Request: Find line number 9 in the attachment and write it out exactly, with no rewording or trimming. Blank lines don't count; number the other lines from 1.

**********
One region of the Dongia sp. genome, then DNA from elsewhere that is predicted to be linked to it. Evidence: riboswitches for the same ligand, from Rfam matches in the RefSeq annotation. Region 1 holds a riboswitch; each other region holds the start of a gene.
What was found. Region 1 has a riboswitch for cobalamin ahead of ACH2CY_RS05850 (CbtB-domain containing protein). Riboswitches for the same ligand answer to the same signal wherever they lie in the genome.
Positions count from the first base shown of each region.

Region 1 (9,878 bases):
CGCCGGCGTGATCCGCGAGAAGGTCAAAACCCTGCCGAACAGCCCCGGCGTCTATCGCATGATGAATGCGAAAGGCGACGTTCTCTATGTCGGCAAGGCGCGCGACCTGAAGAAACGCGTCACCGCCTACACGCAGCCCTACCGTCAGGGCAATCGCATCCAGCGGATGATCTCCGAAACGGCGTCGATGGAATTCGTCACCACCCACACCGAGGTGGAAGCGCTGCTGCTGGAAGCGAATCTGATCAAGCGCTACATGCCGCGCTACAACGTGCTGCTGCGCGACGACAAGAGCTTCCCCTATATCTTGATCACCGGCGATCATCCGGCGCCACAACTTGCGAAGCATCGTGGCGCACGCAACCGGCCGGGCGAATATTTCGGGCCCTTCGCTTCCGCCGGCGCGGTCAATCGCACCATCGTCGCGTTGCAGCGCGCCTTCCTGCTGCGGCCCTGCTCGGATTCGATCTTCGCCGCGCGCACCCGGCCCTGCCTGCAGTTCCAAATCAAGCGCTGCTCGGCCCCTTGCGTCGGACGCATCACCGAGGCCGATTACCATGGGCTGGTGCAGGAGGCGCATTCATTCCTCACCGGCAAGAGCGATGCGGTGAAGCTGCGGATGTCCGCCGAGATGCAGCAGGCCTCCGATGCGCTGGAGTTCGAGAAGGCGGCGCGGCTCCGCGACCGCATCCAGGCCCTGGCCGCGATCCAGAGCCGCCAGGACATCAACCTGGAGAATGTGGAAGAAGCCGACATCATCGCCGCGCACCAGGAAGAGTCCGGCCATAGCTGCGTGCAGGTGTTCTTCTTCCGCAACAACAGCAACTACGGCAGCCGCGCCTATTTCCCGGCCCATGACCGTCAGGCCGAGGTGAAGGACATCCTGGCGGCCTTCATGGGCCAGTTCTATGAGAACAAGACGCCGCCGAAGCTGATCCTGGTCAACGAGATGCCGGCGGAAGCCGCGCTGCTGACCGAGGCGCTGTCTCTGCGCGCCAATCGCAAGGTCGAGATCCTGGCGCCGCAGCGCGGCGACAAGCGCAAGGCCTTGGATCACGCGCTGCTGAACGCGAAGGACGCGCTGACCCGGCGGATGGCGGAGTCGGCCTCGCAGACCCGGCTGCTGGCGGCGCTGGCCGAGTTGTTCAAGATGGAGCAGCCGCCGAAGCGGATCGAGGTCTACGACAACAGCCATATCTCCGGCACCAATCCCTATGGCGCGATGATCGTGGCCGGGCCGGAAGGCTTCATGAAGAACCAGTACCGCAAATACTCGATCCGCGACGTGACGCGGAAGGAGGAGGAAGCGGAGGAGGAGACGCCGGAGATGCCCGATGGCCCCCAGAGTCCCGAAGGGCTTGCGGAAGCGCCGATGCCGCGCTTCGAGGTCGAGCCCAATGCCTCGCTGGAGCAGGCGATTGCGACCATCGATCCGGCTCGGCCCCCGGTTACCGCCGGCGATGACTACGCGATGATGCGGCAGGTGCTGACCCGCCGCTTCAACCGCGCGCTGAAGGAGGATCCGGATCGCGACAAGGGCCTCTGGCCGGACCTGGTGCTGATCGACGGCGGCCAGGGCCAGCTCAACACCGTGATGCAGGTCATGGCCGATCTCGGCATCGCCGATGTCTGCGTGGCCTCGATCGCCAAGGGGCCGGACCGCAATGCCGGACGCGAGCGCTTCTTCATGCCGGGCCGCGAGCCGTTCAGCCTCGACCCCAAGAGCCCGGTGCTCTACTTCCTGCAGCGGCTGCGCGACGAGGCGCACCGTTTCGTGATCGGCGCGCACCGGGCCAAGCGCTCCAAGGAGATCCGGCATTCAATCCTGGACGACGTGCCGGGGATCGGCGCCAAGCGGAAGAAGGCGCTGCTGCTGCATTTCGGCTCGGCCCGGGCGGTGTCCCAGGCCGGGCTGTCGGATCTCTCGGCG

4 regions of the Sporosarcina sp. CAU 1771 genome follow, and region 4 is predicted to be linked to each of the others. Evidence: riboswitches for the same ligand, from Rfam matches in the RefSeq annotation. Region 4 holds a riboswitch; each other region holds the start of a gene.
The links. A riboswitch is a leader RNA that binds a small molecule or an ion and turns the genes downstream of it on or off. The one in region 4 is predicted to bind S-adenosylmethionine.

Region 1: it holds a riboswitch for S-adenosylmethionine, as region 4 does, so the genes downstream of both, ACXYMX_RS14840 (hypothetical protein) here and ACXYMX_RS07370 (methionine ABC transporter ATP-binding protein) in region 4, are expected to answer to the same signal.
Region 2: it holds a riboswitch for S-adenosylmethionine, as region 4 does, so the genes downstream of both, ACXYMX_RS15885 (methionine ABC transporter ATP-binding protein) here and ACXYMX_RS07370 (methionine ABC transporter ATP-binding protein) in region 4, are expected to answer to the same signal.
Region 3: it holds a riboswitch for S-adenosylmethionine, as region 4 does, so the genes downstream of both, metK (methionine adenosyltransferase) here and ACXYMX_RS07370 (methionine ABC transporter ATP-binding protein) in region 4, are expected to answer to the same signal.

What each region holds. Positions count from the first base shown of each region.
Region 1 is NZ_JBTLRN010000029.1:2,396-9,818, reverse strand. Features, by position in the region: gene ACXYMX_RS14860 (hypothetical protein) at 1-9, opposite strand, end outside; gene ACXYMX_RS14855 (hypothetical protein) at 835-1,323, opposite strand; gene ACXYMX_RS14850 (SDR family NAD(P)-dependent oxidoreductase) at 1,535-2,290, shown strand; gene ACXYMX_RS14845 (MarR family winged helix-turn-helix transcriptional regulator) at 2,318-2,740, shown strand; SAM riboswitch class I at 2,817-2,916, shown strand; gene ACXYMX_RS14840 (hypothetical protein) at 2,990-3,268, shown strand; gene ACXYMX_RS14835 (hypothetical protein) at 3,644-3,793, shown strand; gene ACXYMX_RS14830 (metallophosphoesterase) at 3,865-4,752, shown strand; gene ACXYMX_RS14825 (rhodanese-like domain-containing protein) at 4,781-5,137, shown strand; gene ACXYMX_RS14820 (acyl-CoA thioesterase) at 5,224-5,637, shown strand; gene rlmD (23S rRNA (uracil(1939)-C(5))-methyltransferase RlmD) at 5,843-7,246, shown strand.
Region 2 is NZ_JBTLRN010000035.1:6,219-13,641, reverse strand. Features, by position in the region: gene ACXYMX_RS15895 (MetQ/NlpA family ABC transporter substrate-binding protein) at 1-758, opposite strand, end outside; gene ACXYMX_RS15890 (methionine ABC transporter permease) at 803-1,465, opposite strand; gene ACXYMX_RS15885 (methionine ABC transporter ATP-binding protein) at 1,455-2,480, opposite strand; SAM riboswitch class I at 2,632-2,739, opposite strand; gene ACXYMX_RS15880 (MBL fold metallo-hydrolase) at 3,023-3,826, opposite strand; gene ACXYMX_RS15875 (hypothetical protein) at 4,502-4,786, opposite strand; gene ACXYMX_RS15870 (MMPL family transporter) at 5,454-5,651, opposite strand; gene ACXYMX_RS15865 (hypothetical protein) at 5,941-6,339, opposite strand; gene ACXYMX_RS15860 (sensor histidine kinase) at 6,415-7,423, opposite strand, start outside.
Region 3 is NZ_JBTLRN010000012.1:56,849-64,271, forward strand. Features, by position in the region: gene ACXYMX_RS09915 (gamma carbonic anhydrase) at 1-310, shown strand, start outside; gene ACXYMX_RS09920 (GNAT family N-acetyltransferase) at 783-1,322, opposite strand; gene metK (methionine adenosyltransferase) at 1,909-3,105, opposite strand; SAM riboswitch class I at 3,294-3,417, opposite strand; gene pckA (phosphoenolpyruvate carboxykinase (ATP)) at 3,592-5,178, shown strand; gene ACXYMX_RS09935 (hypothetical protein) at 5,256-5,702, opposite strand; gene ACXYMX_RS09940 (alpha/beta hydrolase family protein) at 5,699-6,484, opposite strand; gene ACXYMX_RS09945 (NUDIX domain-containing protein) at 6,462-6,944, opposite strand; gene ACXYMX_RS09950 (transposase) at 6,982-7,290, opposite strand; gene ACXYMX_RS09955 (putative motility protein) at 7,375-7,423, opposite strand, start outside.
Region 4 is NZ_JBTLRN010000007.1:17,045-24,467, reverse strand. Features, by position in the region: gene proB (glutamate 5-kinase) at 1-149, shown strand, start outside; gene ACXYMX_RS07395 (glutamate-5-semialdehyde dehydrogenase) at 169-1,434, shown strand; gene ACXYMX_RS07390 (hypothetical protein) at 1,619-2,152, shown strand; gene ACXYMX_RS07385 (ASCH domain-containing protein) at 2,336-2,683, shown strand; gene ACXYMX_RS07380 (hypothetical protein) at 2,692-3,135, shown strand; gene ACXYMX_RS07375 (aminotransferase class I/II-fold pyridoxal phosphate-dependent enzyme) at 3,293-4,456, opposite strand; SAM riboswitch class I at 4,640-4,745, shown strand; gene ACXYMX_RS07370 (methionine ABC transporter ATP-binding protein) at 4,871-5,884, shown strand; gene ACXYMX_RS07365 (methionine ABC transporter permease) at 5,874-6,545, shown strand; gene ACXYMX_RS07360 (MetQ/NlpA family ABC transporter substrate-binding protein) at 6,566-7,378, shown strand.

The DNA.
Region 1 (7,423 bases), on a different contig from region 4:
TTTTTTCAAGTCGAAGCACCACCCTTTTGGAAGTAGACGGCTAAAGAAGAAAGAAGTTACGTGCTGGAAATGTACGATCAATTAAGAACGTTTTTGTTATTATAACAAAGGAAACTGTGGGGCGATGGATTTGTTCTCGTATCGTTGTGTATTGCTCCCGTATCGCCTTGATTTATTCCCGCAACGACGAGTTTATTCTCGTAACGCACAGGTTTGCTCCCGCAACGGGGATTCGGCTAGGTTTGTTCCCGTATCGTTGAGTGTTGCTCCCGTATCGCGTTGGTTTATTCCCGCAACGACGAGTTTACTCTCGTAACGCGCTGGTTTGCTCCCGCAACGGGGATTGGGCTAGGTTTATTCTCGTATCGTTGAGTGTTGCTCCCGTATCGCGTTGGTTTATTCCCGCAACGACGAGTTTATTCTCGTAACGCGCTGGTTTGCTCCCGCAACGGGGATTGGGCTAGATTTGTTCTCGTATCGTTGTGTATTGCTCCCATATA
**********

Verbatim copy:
Region 2: it holds a riboswitch for S-adenosylmethionine, as region 4 does, so the genes downstream of both, ACXYMX_RS15885 (methionine ABC transporter ATP-binding protein) here and ACXYMX_RS07370 (methionine ABC transporter ATP-binding protein) in region 4, are expected to answer to the same signal.